In a somewhat different statistical approach, Insider Intelligence looked at Amazon and Walmart’s 2023 e-commerce market shares, putting them at 37.6% versus 5.9%. However, in that analysis, Amazon’s market share peaked at 38% in 2021 versus Walmart’s 5.6%.

A Reshaping

In his annual letter to shareholders and employees, McMillon said Walmart is reshaping its digital business model. The company is combining a traditional retail P&L with a newer P&L consideration that involves e-commerce for its own operation inventory and the third-party sellers on the company’s marketplace segment, as well as membership, advertising, fulfillment as-a-service and data monetization as elements in a larger approach to evaluating the business.

Walmart looks to continue strengthening its physical component in the United States by remodeling 650 namesake stores and Sam’s Clubs. The immediate focus is on building 30 new Sam’s Clubs during the next several years while adding more than 150 Walmart Supercenters and Neighborhood Markets.

The application of technology to online and in-store locations is the key to what Walmart intends to accomplish. In terms of shopper engagement, Walmart plans to create new customer experiences using data to set the course and automation in the physical and digital world to make them work. It is incorporating innovations such as generative AI, computer vision and automated systems in the supply chain to get products consumers want to them in a more precisely calibrated fashion. Then, in the customer-facing case, Walmart has kicked off a GenAI-driven product search, in one example, allowing customers to shop more intuitively.

Walmart is already seeing positive results from its efforts. In his letter to shareholders, McMillon said the company’s customer experience scores usually dip during high-volume hours and days in the holiday season. However, during the fourth quarter of the recently completed fiscal year, the Walmart U.S. team delivered three-year high customer scores for its stores, pickup and delivery from stores, and orders that flowed directly from the company’s e-commerce fulfillment centers.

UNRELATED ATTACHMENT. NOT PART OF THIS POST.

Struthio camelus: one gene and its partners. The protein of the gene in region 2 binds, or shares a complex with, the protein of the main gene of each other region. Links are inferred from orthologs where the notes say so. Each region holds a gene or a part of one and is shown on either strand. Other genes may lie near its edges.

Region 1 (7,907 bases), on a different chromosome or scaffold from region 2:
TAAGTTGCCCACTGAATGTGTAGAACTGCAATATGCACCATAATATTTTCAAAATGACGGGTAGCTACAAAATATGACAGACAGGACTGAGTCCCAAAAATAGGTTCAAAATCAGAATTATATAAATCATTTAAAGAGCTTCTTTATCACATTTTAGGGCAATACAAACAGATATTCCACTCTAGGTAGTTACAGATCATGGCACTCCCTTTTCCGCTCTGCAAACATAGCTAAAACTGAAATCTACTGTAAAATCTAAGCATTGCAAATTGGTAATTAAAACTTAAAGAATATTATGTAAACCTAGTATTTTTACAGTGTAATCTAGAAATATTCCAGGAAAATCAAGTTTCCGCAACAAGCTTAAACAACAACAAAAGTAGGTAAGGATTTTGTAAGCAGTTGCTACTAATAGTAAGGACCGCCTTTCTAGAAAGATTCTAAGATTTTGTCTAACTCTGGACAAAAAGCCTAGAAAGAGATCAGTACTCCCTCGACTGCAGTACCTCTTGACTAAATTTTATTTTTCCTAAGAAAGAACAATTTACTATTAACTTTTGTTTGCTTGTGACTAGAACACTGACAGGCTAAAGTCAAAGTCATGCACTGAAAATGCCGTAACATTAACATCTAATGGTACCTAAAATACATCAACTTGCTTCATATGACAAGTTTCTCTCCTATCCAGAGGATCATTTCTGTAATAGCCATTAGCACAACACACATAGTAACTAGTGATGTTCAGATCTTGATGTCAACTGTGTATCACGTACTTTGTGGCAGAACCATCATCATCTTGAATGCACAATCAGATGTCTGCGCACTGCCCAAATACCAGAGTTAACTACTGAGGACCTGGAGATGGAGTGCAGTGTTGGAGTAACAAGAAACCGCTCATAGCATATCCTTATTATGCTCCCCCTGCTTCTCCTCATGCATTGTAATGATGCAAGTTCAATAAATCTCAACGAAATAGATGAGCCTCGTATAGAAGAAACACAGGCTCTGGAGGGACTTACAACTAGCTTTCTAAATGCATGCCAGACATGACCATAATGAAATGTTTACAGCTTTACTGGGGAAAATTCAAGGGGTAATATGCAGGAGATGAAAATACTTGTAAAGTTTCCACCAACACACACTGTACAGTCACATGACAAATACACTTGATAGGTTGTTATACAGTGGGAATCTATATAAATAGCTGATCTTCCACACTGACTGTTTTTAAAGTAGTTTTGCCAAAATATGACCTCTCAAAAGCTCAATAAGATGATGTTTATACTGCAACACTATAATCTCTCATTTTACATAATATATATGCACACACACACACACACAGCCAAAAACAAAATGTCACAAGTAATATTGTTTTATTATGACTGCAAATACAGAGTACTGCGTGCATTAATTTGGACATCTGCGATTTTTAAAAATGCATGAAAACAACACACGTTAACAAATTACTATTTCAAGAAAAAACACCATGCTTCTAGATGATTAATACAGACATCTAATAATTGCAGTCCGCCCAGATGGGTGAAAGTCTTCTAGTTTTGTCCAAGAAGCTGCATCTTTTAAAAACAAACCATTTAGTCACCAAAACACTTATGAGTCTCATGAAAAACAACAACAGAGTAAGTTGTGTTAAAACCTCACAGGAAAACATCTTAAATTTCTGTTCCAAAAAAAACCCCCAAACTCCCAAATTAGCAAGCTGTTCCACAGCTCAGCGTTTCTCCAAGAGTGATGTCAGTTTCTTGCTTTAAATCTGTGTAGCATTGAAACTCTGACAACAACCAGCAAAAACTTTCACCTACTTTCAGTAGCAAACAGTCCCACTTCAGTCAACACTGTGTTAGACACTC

“I’m excited about the omnichannel Net Promoter Score trends the team is driving,” McMillon said.

Today, Amazon is the dominant e-tailer, but Walmart remains the largest retailer overall. The development of the two left Amazon with particular advantages that Walmart couldn’t readily match. However, when looking at its position vis a vie Amazon, Walmart was mulling over its own strengths and the advantages those could provide in accelerating its digital growth.

“The lightbulb for (Walmart) was, we have something that Amazon doesn’t have,” Benedict said. “We have a physical presence within striking distance of 90% of the U.S. population.”

As it began expanding online orders and pickup, including curbside, Walmart had experience gained in the United States and beyond, as was the case with store pickup. Walmart operated ASDA in the United Kingdom before spinning it off in 2021, part of an international story that’s beyond the present scope, as is the company’s development of fintech and other finance initiatives. For its part, ASDA did a lot of pickup business.

Walmart customer picking up online order

“ASDA, when it was still part of Walmart, was having a lot of success with that in the U.K.,” Benedict said. “Then, Walmart looked at its own fleet of stores and said maybe we can use that at a competitive advantage. Amazon built out all these fulfillment centers and lost money for years while they were building out.”

Walmart looked at Amazon’s activity in fulfillment centers and decided it needed to build more such centers while leveraging all its points of distribution in stores and clubs, where shoppers can order something in the morning and pick it up that afternoon, Benedict added, Converting existing retail locations into distribution points was less expensive than building logistical facilities from scratch.

“So instead of trying to out Amazon Amazon, they became a better version of Walmart,” Benedict said.

By now, Walmart is looking at Amazon and the additional revenue streams it has developed in marketplace, membership, entertainment and business-to-business services. Yet, Walmart isn’t looking to imitate as much as repurpose, having recognized where the company’s strengths lie in the omnichannel dimension. Walmart, for example, looked at marketplace operations and approached them with some care, having seen the problems aggressive pioneers have had in massively onboarding sellers that have, in small but significant proportion, engaged in nefarious practices.